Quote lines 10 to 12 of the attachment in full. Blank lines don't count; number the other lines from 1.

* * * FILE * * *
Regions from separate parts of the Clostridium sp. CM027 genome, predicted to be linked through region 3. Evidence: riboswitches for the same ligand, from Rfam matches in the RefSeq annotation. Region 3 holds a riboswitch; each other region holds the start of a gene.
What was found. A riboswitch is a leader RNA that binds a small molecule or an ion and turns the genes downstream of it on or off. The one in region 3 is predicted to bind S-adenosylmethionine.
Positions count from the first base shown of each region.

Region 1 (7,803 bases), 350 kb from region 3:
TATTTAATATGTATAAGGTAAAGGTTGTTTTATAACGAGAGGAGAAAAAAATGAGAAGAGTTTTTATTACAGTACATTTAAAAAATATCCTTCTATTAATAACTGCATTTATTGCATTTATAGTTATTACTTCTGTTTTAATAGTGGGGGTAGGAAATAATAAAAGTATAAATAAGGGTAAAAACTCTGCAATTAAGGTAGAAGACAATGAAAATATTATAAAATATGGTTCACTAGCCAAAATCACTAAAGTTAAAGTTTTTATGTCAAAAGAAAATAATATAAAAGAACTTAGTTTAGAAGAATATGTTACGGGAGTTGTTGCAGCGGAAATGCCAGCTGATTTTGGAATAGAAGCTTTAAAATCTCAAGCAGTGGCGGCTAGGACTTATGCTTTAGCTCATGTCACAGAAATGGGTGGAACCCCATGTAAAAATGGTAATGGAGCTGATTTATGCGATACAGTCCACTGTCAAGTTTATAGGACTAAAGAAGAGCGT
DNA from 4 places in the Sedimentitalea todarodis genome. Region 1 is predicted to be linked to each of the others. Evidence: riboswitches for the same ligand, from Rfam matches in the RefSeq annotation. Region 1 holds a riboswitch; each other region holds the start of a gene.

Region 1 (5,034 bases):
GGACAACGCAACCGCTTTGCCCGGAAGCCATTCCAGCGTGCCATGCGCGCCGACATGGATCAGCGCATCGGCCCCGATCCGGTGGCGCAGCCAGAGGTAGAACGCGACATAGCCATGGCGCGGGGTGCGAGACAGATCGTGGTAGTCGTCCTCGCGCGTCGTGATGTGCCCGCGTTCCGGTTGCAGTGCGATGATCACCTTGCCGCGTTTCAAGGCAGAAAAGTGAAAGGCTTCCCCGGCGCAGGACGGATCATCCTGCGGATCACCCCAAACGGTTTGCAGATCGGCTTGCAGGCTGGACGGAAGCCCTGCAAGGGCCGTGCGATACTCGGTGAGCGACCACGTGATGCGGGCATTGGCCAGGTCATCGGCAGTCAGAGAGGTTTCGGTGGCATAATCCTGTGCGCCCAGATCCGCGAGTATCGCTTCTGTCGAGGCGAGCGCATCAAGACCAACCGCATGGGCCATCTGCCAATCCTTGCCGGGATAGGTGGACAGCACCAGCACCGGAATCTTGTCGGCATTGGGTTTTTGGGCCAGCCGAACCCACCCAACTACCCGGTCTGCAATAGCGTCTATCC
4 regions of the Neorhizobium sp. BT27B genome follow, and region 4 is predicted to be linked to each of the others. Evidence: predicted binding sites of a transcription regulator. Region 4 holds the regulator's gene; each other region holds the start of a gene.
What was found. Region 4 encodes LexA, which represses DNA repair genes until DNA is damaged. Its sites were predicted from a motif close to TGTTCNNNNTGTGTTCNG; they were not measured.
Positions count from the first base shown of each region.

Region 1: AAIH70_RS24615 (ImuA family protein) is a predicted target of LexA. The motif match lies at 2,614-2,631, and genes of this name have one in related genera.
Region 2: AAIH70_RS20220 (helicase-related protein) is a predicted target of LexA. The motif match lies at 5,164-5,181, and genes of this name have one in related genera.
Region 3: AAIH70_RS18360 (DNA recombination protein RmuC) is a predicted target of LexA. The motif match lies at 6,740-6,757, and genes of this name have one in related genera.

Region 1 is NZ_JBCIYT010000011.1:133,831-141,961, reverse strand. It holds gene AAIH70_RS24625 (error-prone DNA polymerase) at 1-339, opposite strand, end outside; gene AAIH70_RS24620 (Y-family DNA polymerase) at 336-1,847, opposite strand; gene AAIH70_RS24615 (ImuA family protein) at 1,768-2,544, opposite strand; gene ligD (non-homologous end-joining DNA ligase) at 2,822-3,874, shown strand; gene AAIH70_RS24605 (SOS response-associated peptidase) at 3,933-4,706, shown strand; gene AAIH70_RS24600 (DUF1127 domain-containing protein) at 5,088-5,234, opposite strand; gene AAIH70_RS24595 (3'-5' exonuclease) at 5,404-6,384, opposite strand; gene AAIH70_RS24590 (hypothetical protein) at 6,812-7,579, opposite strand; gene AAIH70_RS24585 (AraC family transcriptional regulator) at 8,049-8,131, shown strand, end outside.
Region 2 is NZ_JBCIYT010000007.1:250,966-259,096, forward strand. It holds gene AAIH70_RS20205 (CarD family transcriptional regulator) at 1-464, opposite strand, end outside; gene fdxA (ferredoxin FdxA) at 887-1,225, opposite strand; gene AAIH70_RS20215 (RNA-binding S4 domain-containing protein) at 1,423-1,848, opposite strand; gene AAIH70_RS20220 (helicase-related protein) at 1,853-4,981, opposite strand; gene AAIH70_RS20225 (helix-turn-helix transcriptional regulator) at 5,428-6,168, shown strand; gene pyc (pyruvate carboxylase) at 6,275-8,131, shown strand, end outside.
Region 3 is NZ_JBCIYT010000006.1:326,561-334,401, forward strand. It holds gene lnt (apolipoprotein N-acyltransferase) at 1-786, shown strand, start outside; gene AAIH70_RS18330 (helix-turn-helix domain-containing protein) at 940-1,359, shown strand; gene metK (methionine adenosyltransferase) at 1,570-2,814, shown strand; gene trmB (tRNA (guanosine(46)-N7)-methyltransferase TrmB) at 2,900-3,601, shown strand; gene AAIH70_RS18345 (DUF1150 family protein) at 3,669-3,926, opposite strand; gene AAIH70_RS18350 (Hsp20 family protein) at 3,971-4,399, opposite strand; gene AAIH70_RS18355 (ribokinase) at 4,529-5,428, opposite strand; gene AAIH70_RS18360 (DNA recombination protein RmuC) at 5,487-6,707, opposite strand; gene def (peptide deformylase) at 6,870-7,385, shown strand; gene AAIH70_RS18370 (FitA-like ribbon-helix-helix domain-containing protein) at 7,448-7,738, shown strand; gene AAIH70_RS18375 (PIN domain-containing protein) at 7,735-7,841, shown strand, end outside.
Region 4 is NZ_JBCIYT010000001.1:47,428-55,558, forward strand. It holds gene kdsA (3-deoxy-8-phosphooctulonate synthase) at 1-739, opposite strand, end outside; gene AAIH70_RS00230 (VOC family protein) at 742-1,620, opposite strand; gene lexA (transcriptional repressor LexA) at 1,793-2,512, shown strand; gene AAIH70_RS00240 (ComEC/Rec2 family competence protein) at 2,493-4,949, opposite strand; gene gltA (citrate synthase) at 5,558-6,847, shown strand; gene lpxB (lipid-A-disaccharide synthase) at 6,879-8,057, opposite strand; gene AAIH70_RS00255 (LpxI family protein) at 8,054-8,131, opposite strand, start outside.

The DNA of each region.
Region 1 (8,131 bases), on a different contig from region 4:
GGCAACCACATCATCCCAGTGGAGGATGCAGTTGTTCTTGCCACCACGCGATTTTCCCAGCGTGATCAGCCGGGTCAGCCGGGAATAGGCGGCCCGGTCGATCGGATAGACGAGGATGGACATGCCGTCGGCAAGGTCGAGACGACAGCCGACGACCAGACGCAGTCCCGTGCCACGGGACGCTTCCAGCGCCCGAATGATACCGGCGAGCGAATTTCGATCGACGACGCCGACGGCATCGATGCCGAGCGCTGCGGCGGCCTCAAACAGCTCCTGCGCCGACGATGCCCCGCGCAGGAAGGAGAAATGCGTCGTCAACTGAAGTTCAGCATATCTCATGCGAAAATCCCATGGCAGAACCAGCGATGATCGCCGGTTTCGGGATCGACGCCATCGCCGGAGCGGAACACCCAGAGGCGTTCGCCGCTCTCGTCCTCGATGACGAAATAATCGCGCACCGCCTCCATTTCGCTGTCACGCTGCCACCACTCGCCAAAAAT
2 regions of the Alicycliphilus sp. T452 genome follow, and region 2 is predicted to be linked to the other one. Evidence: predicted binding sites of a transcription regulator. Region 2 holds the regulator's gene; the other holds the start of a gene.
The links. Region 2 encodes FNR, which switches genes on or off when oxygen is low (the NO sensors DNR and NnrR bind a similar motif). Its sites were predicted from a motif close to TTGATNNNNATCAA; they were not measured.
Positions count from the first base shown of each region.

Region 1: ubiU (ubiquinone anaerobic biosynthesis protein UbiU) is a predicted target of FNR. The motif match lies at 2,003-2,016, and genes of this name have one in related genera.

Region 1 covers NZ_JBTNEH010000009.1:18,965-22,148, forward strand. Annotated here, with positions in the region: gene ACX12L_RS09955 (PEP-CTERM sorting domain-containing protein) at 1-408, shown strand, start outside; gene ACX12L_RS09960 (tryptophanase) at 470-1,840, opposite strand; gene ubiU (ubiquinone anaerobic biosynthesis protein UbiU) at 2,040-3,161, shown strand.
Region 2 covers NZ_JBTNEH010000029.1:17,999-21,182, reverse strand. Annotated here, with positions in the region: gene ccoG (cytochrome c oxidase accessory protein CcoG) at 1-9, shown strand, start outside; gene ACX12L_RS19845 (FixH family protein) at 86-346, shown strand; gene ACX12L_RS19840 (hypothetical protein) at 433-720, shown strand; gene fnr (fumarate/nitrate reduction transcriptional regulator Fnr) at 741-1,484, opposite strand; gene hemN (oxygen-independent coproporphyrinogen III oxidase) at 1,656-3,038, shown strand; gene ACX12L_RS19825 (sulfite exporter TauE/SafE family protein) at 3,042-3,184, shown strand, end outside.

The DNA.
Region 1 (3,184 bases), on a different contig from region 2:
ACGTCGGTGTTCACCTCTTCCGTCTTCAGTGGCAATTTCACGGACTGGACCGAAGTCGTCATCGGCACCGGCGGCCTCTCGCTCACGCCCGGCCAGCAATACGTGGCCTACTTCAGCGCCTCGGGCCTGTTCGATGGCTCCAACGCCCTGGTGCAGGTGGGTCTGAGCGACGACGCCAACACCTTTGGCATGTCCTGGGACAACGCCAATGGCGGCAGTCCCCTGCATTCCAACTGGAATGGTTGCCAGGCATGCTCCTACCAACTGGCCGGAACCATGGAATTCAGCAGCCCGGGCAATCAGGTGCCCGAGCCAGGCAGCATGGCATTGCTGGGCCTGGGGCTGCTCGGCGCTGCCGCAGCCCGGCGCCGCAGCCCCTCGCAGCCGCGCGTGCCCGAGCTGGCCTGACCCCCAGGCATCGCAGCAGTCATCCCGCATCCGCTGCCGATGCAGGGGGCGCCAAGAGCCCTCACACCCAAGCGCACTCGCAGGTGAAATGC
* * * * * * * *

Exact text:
What was found. Region 4 encodes LexA, which represses DNA repair genes until DNA is damaged. Its sites were predicted from a motif close to TGTTCNNNNTGTGTTCNG; they were not measured.
Positions count from the first base shown of each region.

Region 1: AAIH70_RS24615 (ImuA family protein) is a predicted target of LexA. The motif match lies at 2,614-2,631, and genes of this name have one in related genera.